• The Primate Directive is a crossover between the 2nd film and Star Trek: The Original Series, involving the crew of the USS Enterprise (NCC-1701) trying to stop Kor, the Klingon captain, who has crossed into the Apesverse through a wormhole and seeks to conquer the apes as Klingon subordinates. In the end, the Enterprise gets their Klingon, but fails to prevent the destruction of the Planet of the Apes by the cobalt bomb, leading to them returning to their own universe.
  • Expanded Universe: Many of the stories expand upon different times within the classic or reboot continuities.
  • Expy: The Ape Supremacists are like the Dragoons from the TV series.
  • Mythology Gag:
    • In the Rise of the Planet of the Apes prequel comic, Caesar's father is referred to as Alpha. This is a reference to the Alpha-Omega bomb from Beneath the Planet of the Apes.
    • In the Rise of the Planet of the Apes prequel comic, there is a chimp named Chambers, who is named after the 1968 film's makeup artist John Chambers.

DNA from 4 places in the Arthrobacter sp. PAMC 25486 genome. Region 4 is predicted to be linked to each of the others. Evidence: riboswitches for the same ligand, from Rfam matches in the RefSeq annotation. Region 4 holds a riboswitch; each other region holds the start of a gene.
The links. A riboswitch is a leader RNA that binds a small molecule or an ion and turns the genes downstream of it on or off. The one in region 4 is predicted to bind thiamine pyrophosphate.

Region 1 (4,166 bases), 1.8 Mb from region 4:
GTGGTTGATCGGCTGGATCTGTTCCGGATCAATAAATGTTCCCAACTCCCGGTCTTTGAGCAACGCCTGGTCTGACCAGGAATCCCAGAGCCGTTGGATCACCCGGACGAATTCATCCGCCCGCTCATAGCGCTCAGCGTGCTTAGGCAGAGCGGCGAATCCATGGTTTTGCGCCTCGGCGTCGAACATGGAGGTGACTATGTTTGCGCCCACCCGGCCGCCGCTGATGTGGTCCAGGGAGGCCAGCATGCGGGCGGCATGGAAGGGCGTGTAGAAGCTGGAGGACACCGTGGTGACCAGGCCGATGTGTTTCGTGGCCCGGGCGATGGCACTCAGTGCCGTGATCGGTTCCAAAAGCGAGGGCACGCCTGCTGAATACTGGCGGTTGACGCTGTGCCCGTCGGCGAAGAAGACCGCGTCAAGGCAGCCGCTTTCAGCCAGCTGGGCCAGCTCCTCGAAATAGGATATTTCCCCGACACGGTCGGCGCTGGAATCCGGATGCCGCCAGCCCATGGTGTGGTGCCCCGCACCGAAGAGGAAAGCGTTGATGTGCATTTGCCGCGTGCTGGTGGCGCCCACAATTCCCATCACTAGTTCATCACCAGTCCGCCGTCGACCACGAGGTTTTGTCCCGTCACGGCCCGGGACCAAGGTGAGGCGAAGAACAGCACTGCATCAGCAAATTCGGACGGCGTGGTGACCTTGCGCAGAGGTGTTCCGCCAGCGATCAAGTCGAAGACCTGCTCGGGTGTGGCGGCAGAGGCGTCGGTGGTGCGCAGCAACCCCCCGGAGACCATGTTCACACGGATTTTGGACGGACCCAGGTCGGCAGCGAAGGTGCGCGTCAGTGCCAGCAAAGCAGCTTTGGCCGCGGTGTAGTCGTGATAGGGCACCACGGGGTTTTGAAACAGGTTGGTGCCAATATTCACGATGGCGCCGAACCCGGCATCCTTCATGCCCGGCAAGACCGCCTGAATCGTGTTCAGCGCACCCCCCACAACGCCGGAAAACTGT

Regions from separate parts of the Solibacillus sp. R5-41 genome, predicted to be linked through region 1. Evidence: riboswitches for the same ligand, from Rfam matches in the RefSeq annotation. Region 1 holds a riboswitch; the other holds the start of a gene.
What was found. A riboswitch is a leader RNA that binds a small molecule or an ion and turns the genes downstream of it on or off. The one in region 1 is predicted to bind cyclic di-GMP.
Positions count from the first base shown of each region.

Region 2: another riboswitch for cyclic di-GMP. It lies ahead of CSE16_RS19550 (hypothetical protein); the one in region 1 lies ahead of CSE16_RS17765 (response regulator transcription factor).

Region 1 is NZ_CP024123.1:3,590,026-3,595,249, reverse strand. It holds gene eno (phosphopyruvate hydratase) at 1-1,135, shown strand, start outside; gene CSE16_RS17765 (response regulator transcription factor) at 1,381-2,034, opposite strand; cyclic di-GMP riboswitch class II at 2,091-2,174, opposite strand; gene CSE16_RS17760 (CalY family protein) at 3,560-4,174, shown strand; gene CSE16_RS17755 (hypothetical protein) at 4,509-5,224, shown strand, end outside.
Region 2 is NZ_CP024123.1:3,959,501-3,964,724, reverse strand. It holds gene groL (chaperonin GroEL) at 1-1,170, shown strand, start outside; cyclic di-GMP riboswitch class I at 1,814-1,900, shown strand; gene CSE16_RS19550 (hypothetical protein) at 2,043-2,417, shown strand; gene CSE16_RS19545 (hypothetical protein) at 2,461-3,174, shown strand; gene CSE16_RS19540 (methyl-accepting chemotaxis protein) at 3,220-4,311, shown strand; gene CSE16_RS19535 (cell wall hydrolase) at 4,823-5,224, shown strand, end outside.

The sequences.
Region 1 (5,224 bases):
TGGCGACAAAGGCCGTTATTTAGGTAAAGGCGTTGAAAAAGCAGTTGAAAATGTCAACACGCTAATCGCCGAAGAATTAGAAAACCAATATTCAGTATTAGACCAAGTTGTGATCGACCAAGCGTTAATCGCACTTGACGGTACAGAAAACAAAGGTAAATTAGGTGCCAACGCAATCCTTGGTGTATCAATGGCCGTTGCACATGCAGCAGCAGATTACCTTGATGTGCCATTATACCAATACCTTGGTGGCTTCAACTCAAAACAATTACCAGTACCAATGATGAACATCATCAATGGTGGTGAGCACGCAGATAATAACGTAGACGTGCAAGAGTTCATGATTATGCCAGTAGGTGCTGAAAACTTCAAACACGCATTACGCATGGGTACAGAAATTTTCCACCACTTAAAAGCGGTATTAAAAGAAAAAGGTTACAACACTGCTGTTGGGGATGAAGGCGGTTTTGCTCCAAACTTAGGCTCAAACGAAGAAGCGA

• Two other chimps in the prequel comic include Verdon and Burke, who are named after human astronauts Alan Virdon and Peter Burke from the live-action TV series.
    • In an interquel comic which takes place between Dawn and War there is a scienist named Peter Burke (another reference to the live-action series), and his assistant is named after Rod Serling (though only by last name, since we never learn his first name).
  • Servant Race: Mutant Drones.
  • The Mole: A Wham Episode of Cataclysm reveals that no less than General Ursus himself is a spy for the mutants, and may actually be a mutant himself in disguise.

    Tabletop Games 
  • Planet of the Apes (Milton Bradley, 1974)
  • Planet of the Apes (Winning Moves, 2001)
  • Monopoly: Planet of The Apes (USAopoly, 2017)
  • Planet of the Apes (IDW, 2017)

All the films have received novelizations, minus the original 1968 film and Rise of the Planet of the Apes.

Bantam Books

  • Beneath the Planet of the Apes (1970)

Award Books

  • Escape from the Planet of the Apes (1973)
  • Battle for the Planet of the Apes (1973)